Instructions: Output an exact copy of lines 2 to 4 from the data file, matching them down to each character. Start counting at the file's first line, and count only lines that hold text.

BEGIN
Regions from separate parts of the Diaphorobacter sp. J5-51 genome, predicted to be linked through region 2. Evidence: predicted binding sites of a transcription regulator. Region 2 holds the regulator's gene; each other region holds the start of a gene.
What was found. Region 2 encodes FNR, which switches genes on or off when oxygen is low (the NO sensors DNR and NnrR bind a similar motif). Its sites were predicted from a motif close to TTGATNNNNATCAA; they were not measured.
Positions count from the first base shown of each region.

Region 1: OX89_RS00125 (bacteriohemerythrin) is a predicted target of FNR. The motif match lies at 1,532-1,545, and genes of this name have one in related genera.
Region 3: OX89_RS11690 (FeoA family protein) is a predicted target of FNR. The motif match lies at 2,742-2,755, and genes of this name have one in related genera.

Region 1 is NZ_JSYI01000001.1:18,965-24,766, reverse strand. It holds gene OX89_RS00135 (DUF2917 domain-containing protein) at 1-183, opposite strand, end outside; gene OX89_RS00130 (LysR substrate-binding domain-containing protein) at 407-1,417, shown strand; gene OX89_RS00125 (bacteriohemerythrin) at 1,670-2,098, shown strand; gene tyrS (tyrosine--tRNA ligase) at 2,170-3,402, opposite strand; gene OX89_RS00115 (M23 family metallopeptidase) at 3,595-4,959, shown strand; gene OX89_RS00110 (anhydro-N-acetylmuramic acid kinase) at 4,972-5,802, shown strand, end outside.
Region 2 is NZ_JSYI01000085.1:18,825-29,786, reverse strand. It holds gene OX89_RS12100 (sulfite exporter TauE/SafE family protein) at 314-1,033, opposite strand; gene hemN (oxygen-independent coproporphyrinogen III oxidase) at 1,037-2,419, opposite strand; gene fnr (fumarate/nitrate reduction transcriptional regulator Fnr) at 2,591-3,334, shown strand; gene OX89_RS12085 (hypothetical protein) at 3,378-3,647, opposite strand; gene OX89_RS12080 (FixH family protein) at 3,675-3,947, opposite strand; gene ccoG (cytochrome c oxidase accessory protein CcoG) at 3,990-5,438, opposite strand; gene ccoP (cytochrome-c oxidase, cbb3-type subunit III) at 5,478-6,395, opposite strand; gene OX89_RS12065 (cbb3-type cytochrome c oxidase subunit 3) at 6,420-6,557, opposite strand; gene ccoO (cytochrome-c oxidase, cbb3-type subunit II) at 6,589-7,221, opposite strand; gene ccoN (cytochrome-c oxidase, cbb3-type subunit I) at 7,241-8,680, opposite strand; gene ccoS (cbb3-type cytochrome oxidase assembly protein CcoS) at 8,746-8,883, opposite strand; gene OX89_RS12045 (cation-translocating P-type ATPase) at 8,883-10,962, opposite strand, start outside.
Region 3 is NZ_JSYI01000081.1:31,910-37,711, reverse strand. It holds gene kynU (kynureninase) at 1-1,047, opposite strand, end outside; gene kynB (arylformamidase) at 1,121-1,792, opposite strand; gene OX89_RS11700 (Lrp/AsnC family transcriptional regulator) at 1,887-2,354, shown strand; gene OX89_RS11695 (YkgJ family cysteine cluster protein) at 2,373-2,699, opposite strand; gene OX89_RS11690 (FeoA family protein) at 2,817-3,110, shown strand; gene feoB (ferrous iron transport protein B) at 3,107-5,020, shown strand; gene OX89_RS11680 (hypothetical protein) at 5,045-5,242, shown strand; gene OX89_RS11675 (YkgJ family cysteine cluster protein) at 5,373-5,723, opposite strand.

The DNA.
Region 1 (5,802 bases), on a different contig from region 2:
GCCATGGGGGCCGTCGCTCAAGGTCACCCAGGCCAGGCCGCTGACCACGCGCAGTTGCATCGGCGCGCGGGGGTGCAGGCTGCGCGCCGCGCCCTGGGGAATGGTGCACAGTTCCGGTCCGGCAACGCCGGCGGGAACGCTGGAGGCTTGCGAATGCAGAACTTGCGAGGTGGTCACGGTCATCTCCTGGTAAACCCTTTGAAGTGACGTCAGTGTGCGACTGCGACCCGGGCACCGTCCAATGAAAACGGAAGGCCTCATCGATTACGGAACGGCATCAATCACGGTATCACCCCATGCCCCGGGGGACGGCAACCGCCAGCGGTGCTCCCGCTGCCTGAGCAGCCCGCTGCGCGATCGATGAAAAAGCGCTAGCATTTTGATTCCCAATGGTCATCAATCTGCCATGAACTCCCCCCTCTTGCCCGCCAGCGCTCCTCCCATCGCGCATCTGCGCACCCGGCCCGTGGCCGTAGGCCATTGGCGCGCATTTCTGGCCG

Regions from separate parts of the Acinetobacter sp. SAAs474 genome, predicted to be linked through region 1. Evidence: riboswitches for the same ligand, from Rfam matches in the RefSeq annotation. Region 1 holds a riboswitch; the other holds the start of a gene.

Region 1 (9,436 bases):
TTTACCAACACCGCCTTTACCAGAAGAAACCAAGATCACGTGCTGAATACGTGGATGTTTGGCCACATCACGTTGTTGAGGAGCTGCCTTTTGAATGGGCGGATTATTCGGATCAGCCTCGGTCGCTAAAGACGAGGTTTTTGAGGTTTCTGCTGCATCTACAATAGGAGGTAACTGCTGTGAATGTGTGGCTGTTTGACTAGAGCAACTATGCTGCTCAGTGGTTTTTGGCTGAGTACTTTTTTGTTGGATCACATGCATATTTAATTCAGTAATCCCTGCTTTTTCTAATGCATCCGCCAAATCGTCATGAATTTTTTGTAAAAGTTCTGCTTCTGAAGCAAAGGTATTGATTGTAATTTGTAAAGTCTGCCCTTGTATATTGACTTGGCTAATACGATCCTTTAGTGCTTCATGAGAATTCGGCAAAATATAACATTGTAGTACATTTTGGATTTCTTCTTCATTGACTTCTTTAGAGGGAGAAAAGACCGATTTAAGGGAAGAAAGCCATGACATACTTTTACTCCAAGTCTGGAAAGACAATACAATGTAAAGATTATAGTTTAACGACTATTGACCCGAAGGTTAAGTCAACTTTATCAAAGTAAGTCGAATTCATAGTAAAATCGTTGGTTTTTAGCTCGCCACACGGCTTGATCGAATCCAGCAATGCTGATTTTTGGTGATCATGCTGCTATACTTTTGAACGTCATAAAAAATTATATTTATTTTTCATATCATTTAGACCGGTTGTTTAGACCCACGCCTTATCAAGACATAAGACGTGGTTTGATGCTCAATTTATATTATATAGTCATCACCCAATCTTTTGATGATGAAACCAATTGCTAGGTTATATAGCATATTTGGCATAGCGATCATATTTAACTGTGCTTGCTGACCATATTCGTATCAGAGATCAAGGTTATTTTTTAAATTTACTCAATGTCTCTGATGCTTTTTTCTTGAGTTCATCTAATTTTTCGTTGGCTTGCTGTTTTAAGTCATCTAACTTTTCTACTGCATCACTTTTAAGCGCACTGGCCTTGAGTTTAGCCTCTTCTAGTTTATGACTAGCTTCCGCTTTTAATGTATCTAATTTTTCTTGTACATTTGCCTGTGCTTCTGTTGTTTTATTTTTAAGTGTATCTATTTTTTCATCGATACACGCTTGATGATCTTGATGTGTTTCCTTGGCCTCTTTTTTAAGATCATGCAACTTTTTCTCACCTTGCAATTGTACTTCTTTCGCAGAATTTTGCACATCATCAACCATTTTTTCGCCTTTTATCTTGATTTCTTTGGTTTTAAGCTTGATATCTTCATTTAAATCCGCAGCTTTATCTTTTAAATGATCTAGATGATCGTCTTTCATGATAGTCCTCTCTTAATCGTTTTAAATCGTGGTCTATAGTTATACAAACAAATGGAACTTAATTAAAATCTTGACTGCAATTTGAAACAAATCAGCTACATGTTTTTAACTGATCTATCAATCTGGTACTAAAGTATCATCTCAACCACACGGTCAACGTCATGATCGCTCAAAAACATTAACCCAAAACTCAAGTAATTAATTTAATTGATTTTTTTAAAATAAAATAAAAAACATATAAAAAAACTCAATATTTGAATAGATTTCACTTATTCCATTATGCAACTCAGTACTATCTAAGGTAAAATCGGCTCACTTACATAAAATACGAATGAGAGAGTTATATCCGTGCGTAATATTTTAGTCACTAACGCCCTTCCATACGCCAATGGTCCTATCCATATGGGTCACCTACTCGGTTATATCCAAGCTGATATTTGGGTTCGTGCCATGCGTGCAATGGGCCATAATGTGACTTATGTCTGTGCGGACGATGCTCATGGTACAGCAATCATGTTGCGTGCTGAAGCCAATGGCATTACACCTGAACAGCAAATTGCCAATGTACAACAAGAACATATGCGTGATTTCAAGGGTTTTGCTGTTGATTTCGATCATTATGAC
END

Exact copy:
What was found. Region 2 encodes FNR, which switches genes on or off when oxygen is low (the NO sensors DNR and NnrR bind a similar motif). Its sites were predicted from a motif close to TTGATNNNNATCAA; they were not measured.
Positions count from the first base shown of each region.

Region 1: OX89_RS00125 (bacteriohemerythrin) is a predicted target of FNR. The motif match lies at 1,532-1,545, and genes of this name have one in related genera.